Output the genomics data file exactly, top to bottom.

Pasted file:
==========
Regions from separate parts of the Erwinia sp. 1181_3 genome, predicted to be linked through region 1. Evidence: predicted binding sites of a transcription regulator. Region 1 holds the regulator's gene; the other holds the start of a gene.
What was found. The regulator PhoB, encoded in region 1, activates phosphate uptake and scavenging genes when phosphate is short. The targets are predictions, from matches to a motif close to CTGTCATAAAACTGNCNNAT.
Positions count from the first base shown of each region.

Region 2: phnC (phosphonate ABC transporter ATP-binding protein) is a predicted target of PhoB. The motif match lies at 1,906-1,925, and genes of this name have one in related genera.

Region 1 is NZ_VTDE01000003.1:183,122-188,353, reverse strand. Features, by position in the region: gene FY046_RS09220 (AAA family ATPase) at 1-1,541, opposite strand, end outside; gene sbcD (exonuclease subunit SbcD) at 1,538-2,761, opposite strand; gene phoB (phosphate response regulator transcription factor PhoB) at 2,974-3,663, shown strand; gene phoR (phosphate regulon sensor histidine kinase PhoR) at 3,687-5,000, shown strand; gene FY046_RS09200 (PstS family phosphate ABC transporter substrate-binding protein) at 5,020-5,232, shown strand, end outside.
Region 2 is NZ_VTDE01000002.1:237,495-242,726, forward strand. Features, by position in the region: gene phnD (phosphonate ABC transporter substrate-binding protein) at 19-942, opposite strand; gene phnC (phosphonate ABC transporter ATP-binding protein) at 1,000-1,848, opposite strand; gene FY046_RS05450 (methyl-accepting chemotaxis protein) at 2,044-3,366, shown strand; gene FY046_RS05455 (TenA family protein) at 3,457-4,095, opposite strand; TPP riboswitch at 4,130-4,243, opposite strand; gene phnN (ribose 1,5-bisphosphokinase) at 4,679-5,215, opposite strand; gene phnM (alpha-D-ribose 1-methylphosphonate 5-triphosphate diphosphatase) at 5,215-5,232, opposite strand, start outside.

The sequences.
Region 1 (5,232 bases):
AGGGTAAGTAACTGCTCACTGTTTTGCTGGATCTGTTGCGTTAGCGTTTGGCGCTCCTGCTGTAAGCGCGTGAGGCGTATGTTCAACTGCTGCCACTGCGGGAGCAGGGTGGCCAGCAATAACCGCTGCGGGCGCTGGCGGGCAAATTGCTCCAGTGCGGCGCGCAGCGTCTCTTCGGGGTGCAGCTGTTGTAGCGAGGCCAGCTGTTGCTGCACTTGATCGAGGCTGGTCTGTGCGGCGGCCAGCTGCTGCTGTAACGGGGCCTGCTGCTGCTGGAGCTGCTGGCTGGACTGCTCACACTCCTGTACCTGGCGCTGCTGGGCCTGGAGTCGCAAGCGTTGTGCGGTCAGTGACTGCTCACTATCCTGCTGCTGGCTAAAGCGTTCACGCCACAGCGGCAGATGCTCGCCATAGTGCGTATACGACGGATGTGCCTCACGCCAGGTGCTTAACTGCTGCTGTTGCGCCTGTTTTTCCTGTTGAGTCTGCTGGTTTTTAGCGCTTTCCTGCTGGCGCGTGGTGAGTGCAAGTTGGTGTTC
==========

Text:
Regions from separate parts of the Erwinia sp. 1181_3 genome, predicted to be linked through region 1. Evidence: predicted binding sites of a transcription regulator. Region 1 holds the regulator's gene; the other holds the start of a gene.
What was found. The regulator PhoB, encoded in region 1, activates phosphate uptake and scavenging genes when phosphate is short. The targets are predictions, from matches to a motif close to CTGTCATAAAACTGNCNNAT.
Positions count from the first base shown of each region.

Region 2: phnC (phosphonate ABC transporter ATP-binding protein) is a predicted target of PhoB. The motif match lies at 1,906-1,925, and genes of this name have one in related genera.

Region 1 is NZ_VTDE01000003.1:183,122-188,353, reverse strand. Features, by position in the region: gene FY046_RS09220 (AAA family ATPase) at 1-1,541, opposite strand, end outside; gene sbcD (exonuclease subunit SbcD) at 1,538-2,761, opposite strand; gene phoB (phosphate response regulator transcription factor PhoB) at 2,974-3,663, shown strand; gene phoR (phosphate regulon sensor histidine kinase PhoR) at 3,687-5,000, shown strand; gene FY046_RS09200 (PstS family phosphate ABC transporter substrate-binding protein) at 5,020-5,232, shown strand, end outside.
Region 2 is NZ_VTDE01000002.1:237,495-242,726, forward strand. Features, by position in the region: gene phnD (phosphonate ABC transporter substrate-binding protein) at 19-942, opposite strand; gene phnC (phosphonate ABC transporter ATP-binding protein) at 1,000-1,848, opposite strand; gene FY046_RS05450 (methyl-accepting chemotaxis protein) at 2,044-3,366, shown strand; gene FY046_RS05455 (TenA family protein) at 3,457-4,095, opposite strand; TPP riboswitch at 4,130-4,243, opposite strand; gene phnN (ribose 1,5-bisphosphokinase) at 4,679-5,215, opposite strand; gene phnM (alpha-D-ribose 1-methylphosphonate 5-triphosphate diphosphatase) at 5,215-5,232, opposite strand, start outside.

The sequences.
Region 1 (5,232 bases):
AGGGTAAGTAACTGCTCACTGTTTTGCTGGATCTGTTGCGTTAGCGTTTGGCGCTCCTGCTGTAAGCGCGTGAGGCGTATGTTCAACTGCTGCCACTGCGGGAGCAGGGTGGCCAGCAATAACCGCTGCGGGCGCTGGCGGGCAAATTGCTCCAGTGCGGCGCGCAGCGTCTCTTCGGGGTGCAGCTGTTGTAGCGAGGCCAGCTGTTGCTGCACTTGATCGAGGCTGGTCTGTGCGGCGGCCAGCTGCTGCTGTAACGGGGCCTGCTGCTGCTGGAGCTGCTGGCTGGACTGCTCACACTCCTGTACCTGGCGCTGCTGGGCCTGGAGTCGCAAGCGTTGTGCGGTCAGTGACTGCTCACTATCCTGCTGCTGGCTAAAGCGTTCACGCCACAGCGGCAGATGCTCGCCATAGTGCGTATACGACGGATGTGCCTCACGCCAGGTGCTTAACTGCTGCTGTTGCGCCTGTTTTTCCTGTTGAGTCTGCTGGTTTTTAGCGCTTTCCTGCTGGCGCGTGGTGAGTGCAAGTTGGTGTTC